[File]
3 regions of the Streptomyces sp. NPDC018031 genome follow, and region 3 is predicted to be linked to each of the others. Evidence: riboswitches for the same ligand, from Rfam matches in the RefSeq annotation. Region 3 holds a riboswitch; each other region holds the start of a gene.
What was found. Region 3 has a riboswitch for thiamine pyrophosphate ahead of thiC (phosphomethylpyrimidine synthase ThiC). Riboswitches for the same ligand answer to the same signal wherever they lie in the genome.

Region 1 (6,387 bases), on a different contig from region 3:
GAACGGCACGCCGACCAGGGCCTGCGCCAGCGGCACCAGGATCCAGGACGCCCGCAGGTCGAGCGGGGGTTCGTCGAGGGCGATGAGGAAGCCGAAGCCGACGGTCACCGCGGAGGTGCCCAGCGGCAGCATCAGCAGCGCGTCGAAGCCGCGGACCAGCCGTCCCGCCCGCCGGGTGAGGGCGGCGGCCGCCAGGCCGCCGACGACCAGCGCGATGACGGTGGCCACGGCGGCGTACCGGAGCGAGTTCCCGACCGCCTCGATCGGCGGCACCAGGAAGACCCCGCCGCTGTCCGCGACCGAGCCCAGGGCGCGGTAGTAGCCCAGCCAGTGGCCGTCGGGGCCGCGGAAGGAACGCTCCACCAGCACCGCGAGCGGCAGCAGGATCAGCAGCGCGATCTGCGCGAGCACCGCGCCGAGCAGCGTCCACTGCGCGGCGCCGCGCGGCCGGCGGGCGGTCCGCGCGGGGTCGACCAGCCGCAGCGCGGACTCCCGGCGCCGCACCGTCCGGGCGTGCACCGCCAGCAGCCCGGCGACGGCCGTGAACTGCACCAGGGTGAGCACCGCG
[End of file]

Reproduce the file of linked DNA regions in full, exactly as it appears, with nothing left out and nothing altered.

3 regions of the Streptomyces sp. NPDC018031 genome follow, and region 3 is predicted to be linked to each of the others. Evidence: riboswitches for the same ligand, from Rfam matches in the RefSeq annotation. Region 3 holds a riboswitch; each other region holds the start of a gene.
What was found. Region 3 has a riboswitch for thiamine pyrophosphate ahead of thiC (phosphomethylpyrimidine synthase ThiC). Riboswitches for the same ligand answer to the same signal wherever they lie in the genome.

Region 1 (6,387 bases), on a different contig from region 3:
GAACGGCACGCCGACCAGGGCCTGCGCCAGCGGCACCAGGATCCAGGACGCCCGCAGGTCGAGCGGGGGTTCGTCGAGGGCGATGAGGAAGCCGAAGCCGACGGTCACCGCGGAGGTGCCCAGCGGCAGCATCAGCAGCGCGTCGAAGCCGCGGACCAGCCGTCCCGCCCGCCGGGTGAGGGCGGCGGCCGCCAGGCCGCCGACGACCAGCGCGATGACGGTGGCCACGGCGGCGTACCGGAGCGAGTTCCCGACCGCCTCGATCGGCGGCACCAGGAAGACCCCGCCGCTGTCCGCGACCGAGCCCAGGGCGCGGTAGTAGCCCAGCCAGTGGCCGTCGGGGCCGCGGAAGGAACGCTCCACCAGCACCGCGAGCGGCAGCAGGATCAGCAGCGCGATCTGCGCGAGCACCGCGCCGAGCAGCGTCCACTGCGCGGCGCCGCGCGGCCGGCGGGCGGTCCGCGCGGGGTCGACCAGCCGCAGCGCGGACTCCCGGCGCCGCACCGTCCGGGCGTGCACCGCCAGCAGCCCGGCGACGGCCGTGAACTGCACCAGGGTGAGCACCGCG